- Ideological Versus Downsian Political Competition
We analyze a one-dimensional model of spatial political competition with two parties and uncertainty on the distribution of voters types. We assume that parties are formed by regular members and professional politicians; members care about the policy enacted, while professional politicians, on the contrary, only care about winning the election. We consider two possibilities: that members choose the political platforms and that professional politicians are the ones who choose such platforms. The expected utility for party members is analyzed under these two cases. We find that when professional politicians have no informational advantage, it is on the interest of both parties to let professional politicians choose the platforms. Only in the case in which professional politicians have much better information than the members of the party about voters is it possible that party members obtain a greater expected utility choosing the platforms themselves rather than letting the professional politicians choose.
|Date of creation:||Jul 1998|
|Publication status:||Published by Ivie|
|Contact details of provider:|| Postal: C/ Guardia Civil, 22, Esc 2a, 1o, E-46020 VALENCIA|
Phone: +34 96 319 00 50
Fax: +34 96 319 00 55
Web page: http://www.ivie.es/
More information through EDIRC
References listed on IDEAS
Please report citation or reference errors to , or , if you are the registered author of the cited work, log in to your RePEc Author Service profile, click on "citations" and make appropriate adjustments.:
- Rothschild, Michael & Stiglitz, Joseph E., 1970. "Increasing risk: I. A definition," Journal of Economic Theory, Elsevier, vol. 2(3), pages 225-243, September.
- B.Curtis Eaton & Richard G. Lipsey, 1972.
"The Principle of Minimum Differentiation Reconsidered: Some New Developments in the Theory of Spatial Competition,"
87, Queen's University, Department of Economics.
- B. Curtis Eaton & Richard G. Lipsey, 1975. "The Principle of Minimum Differentiation Reconsidered: Some New Developments in the Theory of Spatial Competition," Review of Economic Studies, Oxford University Press, vol. 42(1), pages 27-49.
- Alesina, Alberto, 1988. "Credibility and Policy Convergence in a Two-Party System with Rational Voters," American Economic Review, American Economic Association, vol. 78(4), pages 796-805, September.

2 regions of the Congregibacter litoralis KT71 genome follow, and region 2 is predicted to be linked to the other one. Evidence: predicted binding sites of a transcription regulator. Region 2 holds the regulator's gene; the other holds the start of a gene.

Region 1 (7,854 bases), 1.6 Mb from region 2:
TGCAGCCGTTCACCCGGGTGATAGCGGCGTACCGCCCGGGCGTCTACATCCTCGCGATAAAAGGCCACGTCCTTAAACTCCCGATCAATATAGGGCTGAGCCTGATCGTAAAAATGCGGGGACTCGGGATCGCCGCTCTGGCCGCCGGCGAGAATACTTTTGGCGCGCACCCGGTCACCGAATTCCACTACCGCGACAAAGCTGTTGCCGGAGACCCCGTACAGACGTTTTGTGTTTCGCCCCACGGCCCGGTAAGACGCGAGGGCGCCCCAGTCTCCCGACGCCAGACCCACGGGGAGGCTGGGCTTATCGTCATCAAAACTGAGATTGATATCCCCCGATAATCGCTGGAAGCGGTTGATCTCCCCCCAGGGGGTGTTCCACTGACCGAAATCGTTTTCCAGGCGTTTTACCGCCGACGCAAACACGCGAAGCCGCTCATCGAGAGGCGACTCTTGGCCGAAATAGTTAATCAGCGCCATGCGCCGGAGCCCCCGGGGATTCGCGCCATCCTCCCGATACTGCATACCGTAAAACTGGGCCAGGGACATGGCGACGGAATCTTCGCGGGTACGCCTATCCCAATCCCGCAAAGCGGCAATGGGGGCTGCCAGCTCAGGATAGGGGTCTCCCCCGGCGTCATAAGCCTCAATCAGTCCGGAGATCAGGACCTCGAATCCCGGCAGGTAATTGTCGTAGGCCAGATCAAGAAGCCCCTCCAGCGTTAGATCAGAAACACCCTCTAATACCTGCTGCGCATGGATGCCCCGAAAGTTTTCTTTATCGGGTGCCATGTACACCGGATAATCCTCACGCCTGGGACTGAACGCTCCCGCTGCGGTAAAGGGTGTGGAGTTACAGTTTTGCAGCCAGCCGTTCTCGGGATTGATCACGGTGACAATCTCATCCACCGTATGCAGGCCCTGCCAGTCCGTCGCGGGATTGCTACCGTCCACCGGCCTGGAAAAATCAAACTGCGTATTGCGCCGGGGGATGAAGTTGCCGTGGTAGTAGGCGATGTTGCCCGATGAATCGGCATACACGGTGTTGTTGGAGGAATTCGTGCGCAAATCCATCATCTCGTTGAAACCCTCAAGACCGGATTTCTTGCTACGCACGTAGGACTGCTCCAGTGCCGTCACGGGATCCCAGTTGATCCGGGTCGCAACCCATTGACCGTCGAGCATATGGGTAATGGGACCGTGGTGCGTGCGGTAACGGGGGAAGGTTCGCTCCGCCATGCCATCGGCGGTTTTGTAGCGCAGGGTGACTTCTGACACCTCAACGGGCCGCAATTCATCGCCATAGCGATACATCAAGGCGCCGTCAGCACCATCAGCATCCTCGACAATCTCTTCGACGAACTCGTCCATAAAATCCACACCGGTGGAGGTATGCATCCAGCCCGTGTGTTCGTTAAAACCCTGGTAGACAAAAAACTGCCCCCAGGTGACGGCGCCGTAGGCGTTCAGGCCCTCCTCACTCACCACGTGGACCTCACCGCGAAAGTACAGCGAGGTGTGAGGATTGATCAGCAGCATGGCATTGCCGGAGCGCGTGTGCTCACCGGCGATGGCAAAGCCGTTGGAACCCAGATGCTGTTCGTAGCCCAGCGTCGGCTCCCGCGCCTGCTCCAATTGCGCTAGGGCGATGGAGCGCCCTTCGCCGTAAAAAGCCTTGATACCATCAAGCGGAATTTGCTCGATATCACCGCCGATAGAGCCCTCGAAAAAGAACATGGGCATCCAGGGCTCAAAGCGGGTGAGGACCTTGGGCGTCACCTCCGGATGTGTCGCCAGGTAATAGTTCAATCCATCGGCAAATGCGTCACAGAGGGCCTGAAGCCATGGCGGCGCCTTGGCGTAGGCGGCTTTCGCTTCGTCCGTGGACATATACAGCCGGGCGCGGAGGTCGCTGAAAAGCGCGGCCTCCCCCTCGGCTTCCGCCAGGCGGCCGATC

- Ingemar Hansson & Charles Stuart, 1984. "Voting competitions with interested politicians: Platforms do not converge to the preferences of the median voter," Public Choice, Springer, vol. 44(3), pages 431-441, January.
- Alesina, Alberto & Rosenthal, Howard, 1996. "A Theory of Divided Government," Econometrica, Econometric Society, vol. 64(6), pages 1311-1341, November.
- Andrew Caplin & Barry Nalebuff, 1990.
"Aggregation and Social Choice: A Mean Voter Theorem,"
Cowles Foundation Discussion Papers
938, Cowles Foundation for Research in Economics, Yale University.
- Caplin, Andrew & Nalebuff, Barry, 1991. "Aggregation and Social Choice: A Mean Voter Theorem," Econometrica, Econometric Society, vol. 59(1), pages 1-23, January.
- Martin J. Osborne, 1995. "Spatial Models of Political Competition under Plurality Rule: A Survey of Some Explanations of the Number of Candidates and the Positions They Take," Canadian Journal of Economics, Canadian Economics Association, vol. 28(2), pages 261-301, May.
- Ignacio OrtuÓo-OrtÎn, 1997. "A spatial model of political competition and proportional representation," Social Choice and Welfare, Springer;The Society for Social Choice and Welfare, vol. 14(3), pages 427-438.
When requesting a correction, please mention this item's handle: RePEc:ivi:wpasad:1998-22. See general information about how to correct material in RePEc.
For technical questions regarding this item, or to correct its authors, title, abstract, bibliographic or download information, contact: (Departamento de Edición)
If you have authored this item and are not yet registered with RePEc, we encourage you to do it here. This allows to link your profile to this item. It also allows you to accept potential citations to this item that we are uncertain about.
If references are entirely missing, you can add them using this form.
If the full references list an item that is present in RePEc, but the system did not link to it, you can help with this form.
If you know of missing items citing this one, you can help us creating those links by adding the relevant references in the same way as above, for each refering item. If you are a registered author of this item, you may also want to check the "citations" tab in your profile, as there may be some citations waiting for confirmation.
Please note that corrections may take a couple of weeks to filter through the various RePEc services.